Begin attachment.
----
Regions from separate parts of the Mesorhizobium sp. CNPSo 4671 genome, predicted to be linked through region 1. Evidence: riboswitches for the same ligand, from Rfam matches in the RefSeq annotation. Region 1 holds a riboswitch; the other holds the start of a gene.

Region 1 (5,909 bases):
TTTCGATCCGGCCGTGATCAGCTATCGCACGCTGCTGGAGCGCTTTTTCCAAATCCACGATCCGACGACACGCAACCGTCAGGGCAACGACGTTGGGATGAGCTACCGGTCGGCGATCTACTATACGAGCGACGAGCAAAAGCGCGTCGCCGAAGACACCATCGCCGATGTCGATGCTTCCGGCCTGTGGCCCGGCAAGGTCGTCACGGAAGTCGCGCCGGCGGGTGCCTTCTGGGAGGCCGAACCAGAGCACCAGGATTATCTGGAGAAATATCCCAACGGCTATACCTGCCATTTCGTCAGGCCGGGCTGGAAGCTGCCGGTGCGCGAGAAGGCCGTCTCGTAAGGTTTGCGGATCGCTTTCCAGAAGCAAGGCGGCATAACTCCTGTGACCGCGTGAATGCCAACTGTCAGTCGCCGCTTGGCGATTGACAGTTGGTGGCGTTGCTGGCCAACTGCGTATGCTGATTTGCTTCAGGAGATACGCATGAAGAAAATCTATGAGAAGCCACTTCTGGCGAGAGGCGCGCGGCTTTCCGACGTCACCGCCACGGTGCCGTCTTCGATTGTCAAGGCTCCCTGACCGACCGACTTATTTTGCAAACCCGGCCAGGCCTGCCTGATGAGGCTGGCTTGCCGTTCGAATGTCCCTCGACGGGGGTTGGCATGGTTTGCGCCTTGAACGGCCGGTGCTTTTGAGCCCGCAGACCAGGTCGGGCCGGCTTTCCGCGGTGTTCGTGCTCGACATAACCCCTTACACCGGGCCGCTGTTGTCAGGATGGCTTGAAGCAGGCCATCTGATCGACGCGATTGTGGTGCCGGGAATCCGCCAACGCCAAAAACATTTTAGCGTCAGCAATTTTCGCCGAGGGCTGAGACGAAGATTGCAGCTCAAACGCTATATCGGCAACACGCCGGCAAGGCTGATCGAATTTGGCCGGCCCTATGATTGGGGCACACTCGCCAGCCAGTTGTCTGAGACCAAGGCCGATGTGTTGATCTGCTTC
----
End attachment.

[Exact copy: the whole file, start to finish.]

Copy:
Regions from separate parts of the Mesorhizobium sp. CNPSo 4671 genome, predicted to be linked through region 1. Evidence: riboswitches for the same ligand, from Rfam matches in the RefSeq annotation. Region 1 holds a riboswitch; the other holds the start of a gene.

Region 1 (5,909 bases):
TTTCGATCCGGCCGTGATCAGCTATCGCACGCTGCTGGAGCGCTTTTTCCAAATCCACGATCCGACGACACGCAACCGTCAGGGCAACGACGTTGGGATGAGCTACCGGTCGGCGATCTACTATACGAGCGACGAGCAAAAGCGCGTCGCCGAAGACACCATCGCCGATGTCGATGCTTCCGGCCTGTGGCCCGGCAAGGTCGTCACGGAAGTCGCGCCGGCGGGTGCCTTCTGGGAGGCCGAACCAGAGCACCAGGATTATCTGGAGAAATATCCCAACGGCTATACCTGCCATTTCGTCAGGCCGGGCTGGAAGCTGCCGGTGCGCGAGAAGGCCGTCTCGTAAGGTTTGCGGATCGCTTTCCAGAAGCAAGGCGGCATAACTCCTGTGACCGCGTGAATGCCAACTGTCAGTCGCCGCTTGGCGATTGACAGTTGGTGGCGTTGCTGGCCAACTGCGTATGCTGATTTGCTTCAGGAGATACGCATGAAGAAAATCTATGAGAAGCCACTTCTGGCGAGAGGCGCGCGGCTTTCCGACGTCACCGCCACGGTGCCGTCTTCGATTGTCAAGGCTCCCTGACCGACCGACTTATTTTGCAAACCCGGCCAGGCCTGCCTGATGAGGCTGGCTTGCCGTTCGAATGTCCCTCGACGGGGGTTGGCATGGTTTGCGCCTTGAACGGCCGGTGCTTTTGAGCCCGCAGACCAGGTCGGGCCGGCTTTCCGCGGTGTTCGTGCTCGACATAACCCCTTACACCGGGCCGCTGTTGTCAGGATGGCTTGAAGCAGGCCATCTGATCGACGCGATTGTGGTGCCGGGAATCCGCCAACGCCAAAAACATTTTAGCGTCAGCAATTTTCGCCGAGGGCTGAGACGAAGATTGCAGCTCAAACGCTATATCGGCAACACGCCGGCAAGGCTGATCGAATTTGGCCGGCCCTATGATTGGGGCACACTCGCCAGCCAGTTGTCTGAGACCAAGGCCGATGTGTTGATCTGCTTC